race, others aboard his yacht Victoria
tvere not so reticent. All the yachting
experts, amateur and professional,
were equally loud in their condemna?
tion of the maneuver that cost the
challenger so dearly.
At the moment that Shamrock bore
off on the port tack when she was
abreast Resolute just before the first
stake Commodore Aemilius Jarvis,
who was on the bridge of the Victoria,
cried out involuntarily, "Good heav?
ens! he must be asleep." The next
moment Shamrock wks hclpif.ly
Despite the tremendous lead Reso?
lute immediately obtained, it was evi?
dent she would not finish within the
time limit, and Sir Thomas, assured
that Fortune was again with him, re?
fused to allow the incident to dampen
his spirits. He broke out in a con?
tinuous line of stories that did not
end until his yacht was anchored in
"You see," he said to the newspaper
men aboard, "'Whisky' Torn came
aboard to-day, and it caused a lot of
confusion. That's what may have hap?
pened to Shamrock. It's this way: S>
Thomas Dewar?now Lord Dewar ? and
I have pal'd around a lot. and it's
always been confusing1. When anybody
said, 'Ho.lo, Sir Thomas,' I always had
to ask, 'Do you mean Whisky Tom or
At this moment Lord Dewar broke
in on the interview, and Sir Thomas
chose the moment to relate his only
adventure into the realm of newspaper
"The only time I became- a news?
paper man," he said, "I failed badlv. It
haopened when herd Dewar and I had
motored from Nice to Boulogne. Just
before we got on the Folkstone boat I
asked Lord Dewar to get some news?
"He returned just as the Paris train
arrived, and turned the newspapers
over to me. A Yankee who came
aboard came over to me and* said,
'Say have you got "The New York
Herald?" I took in the situation asaA
-;aid, No. sir- but T have 'The T?*?e
graph," "The Daily Sketch" or "The
Morning Poet." "Ali right,' he said;
'give me "The Telegraph. How much
"You Poor Fole**
"I told him tuppence. A little later
Df* il ., .. ?,? ? ?
know?and 1 said to him:
" 'Well, I have just made 100 pc
or, your penny peper.'
" 'You poor fule.' he said. 'I bought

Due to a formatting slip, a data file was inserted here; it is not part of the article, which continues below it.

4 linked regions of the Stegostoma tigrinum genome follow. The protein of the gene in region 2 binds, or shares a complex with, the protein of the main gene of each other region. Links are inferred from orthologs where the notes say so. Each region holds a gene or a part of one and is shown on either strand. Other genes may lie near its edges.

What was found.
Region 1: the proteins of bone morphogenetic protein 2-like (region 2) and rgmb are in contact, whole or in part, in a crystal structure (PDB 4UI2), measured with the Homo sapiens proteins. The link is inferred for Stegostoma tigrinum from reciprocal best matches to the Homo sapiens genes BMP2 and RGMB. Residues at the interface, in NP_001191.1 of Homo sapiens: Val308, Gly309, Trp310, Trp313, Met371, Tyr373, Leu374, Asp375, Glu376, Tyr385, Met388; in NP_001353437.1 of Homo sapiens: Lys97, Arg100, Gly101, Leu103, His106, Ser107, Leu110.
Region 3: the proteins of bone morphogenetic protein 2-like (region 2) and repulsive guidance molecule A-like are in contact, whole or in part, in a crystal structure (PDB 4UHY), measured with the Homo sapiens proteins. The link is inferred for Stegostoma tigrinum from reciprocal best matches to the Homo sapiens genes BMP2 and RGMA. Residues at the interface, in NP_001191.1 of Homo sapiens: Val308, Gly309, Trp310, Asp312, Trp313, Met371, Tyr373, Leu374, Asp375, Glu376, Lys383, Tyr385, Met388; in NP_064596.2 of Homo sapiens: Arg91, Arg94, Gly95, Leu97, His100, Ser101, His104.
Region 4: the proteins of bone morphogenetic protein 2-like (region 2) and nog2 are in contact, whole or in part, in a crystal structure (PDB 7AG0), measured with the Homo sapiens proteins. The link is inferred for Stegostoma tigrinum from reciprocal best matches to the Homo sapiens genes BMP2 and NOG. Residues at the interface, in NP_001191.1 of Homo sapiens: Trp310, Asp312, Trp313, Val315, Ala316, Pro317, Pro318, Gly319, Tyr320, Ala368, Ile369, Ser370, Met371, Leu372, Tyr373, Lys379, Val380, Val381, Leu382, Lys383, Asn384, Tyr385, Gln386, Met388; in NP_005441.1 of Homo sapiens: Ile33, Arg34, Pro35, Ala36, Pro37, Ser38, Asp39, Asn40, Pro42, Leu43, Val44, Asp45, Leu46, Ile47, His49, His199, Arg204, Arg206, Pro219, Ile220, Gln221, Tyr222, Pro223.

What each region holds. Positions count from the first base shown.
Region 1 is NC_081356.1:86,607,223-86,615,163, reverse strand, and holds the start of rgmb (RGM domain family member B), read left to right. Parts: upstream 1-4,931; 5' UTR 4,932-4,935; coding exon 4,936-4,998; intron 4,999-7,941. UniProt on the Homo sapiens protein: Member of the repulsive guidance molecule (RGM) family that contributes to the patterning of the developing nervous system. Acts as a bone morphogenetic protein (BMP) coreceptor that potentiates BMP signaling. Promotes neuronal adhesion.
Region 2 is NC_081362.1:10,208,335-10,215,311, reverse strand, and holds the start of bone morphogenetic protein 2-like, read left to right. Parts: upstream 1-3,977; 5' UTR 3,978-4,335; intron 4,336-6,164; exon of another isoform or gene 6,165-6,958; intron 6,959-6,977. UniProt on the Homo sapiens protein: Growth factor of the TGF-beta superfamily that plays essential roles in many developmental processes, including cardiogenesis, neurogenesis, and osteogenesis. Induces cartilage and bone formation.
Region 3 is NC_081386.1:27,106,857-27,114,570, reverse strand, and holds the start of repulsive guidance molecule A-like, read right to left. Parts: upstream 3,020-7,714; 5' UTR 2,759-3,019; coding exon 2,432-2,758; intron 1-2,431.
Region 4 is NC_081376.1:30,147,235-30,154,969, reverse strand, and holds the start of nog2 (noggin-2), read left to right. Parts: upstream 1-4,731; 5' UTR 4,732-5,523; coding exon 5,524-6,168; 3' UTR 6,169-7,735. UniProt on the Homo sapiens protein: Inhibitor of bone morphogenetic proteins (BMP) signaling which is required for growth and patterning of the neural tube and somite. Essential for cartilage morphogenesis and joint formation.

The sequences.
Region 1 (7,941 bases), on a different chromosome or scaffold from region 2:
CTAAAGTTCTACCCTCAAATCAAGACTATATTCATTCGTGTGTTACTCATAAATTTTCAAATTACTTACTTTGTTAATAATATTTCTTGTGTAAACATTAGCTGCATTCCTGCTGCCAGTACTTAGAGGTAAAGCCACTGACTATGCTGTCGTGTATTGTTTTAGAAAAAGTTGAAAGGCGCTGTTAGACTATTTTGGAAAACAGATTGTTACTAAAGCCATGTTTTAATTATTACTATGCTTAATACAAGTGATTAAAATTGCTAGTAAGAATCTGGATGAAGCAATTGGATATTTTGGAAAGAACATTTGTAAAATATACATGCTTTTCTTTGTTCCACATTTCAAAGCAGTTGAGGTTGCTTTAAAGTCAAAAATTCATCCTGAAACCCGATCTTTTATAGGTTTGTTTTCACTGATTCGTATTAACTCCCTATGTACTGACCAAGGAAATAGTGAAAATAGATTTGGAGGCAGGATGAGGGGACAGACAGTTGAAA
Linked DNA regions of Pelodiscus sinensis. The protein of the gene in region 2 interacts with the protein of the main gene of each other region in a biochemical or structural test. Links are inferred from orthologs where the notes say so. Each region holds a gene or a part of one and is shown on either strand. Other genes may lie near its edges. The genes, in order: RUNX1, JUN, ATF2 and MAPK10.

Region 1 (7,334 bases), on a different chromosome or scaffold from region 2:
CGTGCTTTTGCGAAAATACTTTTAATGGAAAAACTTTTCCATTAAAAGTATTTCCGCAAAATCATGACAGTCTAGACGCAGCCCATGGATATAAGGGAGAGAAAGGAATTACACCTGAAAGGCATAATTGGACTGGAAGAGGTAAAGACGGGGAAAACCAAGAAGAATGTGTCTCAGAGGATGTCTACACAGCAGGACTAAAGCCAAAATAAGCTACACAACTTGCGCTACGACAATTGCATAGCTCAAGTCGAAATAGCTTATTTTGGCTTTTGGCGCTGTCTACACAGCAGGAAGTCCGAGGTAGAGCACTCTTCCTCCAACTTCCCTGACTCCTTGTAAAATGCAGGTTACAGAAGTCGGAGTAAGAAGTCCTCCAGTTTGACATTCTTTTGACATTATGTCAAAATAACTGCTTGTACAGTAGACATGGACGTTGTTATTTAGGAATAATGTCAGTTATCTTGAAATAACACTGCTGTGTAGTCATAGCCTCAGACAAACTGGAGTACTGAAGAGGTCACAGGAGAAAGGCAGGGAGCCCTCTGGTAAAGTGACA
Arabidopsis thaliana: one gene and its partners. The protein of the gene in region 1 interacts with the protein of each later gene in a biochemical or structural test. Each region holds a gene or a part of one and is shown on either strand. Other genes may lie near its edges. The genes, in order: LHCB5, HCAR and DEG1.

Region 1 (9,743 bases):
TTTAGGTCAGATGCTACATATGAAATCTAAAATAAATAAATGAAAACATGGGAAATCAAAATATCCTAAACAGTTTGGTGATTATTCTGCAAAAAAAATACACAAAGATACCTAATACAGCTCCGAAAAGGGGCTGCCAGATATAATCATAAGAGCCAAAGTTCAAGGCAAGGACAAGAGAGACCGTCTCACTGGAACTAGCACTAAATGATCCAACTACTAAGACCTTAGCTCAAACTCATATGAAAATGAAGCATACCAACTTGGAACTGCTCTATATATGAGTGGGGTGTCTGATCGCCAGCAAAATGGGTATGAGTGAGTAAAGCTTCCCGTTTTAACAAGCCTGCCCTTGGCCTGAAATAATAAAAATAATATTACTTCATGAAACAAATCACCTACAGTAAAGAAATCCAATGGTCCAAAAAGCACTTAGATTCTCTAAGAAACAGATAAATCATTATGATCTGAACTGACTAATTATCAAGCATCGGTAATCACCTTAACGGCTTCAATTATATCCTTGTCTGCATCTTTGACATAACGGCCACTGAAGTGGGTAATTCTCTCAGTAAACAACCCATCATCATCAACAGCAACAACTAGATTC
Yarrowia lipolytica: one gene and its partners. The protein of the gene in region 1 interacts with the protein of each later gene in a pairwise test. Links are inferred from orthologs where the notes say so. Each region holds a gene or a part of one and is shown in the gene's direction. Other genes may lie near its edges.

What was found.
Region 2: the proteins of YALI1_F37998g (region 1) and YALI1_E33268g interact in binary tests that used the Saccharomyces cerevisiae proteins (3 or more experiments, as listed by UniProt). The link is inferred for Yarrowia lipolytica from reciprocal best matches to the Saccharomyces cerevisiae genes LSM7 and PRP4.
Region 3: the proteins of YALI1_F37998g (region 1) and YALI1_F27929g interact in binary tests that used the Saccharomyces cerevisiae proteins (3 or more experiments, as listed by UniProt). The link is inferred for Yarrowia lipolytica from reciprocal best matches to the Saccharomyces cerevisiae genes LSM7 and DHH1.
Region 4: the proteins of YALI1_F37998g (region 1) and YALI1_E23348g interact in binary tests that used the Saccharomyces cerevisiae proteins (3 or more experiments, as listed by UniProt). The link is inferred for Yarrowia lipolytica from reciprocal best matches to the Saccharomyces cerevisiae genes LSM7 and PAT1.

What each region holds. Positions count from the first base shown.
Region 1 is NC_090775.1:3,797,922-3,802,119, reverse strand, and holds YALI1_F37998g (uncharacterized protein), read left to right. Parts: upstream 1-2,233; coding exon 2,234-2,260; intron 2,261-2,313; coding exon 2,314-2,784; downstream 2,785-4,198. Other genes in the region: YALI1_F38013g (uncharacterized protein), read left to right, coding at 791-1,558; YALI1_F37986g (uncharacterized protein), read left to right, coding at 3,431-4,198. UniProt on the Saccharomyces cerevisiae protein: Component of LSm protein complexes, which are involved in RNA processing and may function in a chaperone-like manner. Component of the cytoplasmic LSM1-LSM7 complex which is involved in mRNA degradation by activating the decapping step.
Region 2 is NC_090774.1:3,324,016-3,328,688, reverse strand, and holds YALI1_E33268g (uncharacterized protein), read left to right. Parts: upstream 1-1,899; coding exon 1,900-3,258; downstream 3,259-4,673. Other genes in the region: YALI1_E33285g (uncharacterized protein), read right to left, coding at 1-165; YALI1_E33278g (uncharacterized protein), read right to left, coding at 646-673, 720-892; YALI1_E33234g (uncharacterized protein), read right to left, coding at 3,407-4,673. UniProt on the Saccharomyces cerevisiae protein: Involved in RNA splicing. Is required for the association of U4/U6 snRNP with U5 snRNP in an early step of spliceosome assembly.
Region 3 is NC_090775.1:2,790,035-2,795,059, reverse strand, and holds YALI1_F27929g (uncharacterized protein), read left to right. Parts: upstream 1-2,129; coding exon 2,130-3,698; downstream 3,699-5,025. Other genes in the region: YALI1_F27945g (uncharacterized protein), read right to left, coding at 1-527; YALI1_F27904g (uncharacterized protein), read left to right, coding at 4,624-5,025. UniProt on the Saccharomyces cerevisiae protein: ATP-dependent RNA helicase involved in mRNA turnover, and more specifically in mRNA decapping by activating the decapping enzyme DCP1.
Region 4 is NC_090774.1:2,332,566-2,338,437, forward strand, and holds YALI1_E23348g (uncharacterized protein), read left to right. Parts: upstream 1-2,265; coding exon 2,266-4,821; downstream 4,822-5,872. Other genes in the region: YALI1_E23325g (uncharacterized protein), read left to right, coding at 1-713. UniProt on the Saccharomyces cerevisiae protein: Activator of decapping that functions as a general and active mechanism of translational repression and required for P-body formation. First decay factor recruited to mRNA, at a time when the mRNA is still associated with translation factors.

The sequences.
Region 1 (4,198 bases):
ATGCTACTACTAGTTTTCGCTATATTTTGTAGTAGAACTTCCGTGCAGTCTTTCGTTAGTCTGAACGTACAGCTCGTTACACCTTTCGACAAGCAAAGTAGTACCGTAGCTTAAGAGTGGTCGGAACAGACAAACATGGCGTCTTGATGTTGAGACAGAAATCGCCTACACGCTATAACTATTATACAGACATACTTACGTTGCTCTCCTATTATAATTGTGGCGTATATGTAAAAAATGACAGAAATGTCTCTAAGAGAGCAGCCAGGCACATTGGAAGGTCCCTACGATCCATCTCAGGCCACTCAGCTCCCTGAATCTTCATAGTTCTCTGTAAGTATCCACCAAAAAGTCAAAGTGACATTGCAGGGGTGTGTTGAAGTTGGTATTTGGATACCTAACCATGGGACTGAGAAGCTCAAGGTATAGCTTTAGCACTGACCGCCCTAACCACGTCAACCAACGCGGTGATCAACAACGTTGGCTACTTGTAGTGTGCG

that paper in I ranee and it cost m?
fthreepence: you've lost a penny on
me.' " *
The second race gave Sir Thomas
ample opportunity to dispense h>5
habitual hospitality and spread hi?
good nature around the flotilla rha't
surrounded the competing yacht?.
While waiting for the sloops to start.
ifti? police ,boat John F. Hylan. drew
up alongside the Victoria, and the
police band broke out into a new
marine jazz, interspersed with new sea?
Sir Thomas called Police Commis?
sioner Enright. who was a guest on
the Victoria, and asked him to co?M
up on the brdige and view his "cops."
Then the band turned out Irish airs
while Sir Thomas and Richard engaged ?
in a handshaking bout for the movies.
Below, on the main deck, Mrs. Enrigbx
two-stepped around with a woman com?
Sir Thomas called down to her: "Say.
Mrs. Enright, you fire all of them if
they don't play 'Rings on her fingers
and bells on her toes' for me."
Sir Thomas reiterated last night bis
faith in the challenger, but said tha:
if --he failed to win the cup this year
he would be back again next year with
lute half' an hour or more later the
wind was dying out and the defender
was almost becalmed. The yachtsmen
then realized that the race could never
be finished. Keen disappointment was
felt by the old-timers on victory being
lost when within reach.
Able handling of the Highlander gave
the yachtsmen the best position in the
line throughout the day. The spec?
tators had an excellent view of the
race from the start. Captain O. P.
Jackson, U. S. N., and the other mem?